Roche's 454 Life Sciences and Malaysian companies Sime Darby and Synamatix have sequenced and assembled the genome of the oil palm, 454 said today.
According to 454, this is the first de novo assembly of a large, complex plant genome to be completed only with second-generation sequencing data, without the use of Sanger sequence reads.
Palm oil is used in food, health supplements, cosmetics, and as a biofuel, and Sime Darby operates palm oil and rubber plantations in Malaysia and Indonesia.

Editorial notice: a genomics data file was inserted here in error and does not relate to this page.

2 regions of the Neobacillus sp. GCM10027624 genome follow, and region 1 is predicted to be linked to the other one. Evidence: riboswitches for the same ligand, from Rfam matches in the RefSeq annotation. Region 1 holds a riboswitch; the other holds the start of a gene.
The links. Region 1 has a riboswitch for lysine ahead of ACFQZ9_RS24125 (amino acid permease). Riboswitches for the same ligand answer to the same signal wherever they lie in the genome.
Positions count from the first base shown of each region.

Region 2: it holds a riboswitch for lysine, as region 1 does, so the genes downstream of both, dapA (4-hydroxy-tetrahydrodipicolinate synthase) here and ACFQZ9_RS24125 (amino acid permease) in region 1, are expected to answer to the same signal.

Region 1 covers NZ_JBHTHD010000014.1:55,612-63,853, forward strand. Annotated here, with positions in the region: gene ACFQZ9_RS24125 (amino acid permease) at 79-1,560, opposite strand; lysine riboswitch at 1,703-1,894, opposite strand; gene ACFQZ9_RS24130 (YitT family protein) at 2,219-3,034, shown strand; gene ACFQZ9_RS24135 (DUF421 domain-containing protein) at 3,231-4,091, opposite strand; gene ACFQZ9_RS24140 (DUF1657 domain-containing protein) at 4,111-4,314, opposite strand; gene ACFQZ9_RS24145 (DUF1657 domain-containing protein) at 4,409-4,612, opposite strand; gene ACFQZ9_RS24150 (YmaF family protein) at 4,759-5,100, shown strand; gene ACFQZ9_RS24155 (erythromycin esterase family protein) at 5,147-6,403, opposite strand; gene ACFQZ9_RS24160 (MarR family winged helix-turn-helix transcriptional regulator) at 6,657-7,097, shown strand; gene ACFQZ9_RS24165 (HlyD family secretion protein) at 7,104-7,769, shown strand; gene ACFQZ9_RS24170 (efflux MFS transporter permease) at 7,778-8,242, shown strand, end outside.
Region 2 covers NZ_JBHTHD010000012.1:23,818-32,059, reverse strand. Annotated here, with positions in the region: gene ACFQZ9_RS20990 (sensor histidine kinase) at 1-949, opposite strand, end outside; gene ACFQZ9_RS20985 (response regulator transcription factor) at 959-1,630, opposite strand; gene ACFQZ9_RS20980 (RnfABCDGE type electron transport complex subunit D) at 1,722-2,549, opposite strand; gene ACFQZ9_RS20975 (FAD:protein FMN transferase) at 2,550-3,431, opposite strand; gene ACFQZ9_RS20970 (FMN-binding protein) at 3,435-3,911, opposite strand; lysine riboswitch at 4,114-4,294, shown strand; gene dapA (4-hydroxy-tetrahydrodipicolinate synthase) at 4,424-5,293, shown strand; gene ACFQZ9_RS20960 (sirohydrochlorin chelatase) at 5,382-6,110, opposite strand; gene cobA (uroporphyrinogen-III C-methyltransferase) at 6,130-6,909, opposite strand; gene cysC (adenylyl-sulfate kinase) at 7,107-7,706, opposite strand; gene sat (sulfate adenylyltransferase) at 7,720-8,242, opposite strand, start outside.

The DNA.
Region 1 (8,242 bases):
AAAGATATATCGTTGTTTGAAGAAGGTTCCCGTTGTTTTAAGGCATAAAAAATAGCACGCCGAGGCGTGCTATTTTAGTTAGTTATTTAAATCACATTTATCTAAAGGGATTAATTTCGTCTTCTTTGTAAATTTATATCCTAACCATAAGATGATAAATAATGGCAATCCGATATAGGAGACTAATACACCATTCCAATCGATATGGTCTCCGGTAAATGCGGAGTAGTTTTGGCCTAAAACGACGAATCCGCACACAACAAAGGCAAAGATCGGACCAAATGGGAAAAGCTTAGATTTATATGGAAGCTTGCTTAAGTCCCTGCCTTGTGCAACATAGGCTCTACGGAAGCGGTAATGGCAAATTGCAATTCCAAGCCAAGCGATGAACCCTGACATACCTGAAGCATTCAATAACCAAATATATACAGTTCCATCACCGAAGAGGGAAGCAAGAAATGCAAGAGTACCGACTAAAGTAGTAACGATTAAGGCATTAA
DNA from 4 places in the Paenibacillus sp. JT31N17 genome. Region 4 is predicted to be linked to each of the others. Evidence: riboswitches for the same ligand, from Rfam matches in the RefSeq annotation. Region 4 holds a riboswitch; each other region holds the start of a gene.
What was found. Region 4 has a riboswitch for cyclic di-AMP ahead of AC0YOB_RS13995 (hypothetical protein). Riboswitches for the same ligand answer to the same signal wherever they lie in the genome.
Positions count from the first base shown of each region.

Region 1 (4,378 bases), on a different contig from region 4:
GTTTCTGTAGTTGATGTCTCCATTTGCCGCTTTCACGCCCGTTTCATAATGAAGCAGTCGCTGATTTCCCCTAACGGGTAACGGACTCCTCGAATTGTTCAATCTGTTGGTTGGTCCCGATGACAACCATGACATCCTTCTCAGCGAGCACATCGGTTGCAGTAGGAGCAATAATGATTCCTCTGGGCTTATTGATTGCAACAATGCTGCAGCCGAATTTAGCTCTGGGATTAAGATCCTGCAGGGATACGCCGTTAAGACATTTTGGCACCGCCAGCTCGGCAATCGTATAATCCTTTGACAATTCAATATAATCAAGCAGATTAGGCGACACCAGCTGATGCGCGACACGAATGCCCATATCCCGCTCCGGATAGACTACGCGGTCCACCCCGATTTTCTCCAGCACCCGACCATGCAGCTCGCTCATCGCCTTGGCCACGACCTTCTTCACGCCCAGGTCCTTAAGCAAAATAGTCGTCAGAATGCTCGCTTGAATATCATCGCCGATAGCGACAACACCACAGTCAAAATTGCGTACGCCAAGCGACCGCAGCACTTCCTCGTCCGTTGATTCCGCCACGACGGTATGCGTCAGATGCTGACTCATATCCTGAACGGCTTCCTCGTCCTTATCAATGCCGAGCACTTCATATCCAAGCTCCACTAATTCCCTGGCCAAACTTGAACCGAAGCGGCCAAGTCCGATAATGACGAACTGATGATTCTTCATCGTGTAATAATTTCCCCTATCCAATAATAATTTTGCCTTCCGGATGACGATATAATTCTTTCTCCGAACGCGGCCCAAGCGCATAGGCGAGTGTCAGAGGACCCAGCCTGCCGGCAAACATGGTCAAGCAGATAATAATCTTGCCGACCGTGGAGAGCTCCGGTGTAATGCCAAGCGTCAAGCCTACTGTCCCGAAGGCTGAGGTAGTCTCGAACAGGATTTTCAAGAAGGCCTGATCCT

The partners sequenced the 1.7-gigabase oil palm genome using the 454 Genome Sequencer FLX Titanium platform. They also sequenced 12 transcriptomes of oil palms at various stages of their development in order to study oil biosynthesis mechanisms.
Bioinformatics company Synamatix assembled the genome sequence data. "We were able to achieve a very high quality assembly in spite of the genome's very high repeat content," Robert Hercus, managing director of Synamatix, said in a statement.
Synamatix and 454 plan to sequence and assemble other commercially important plant genomes in the future.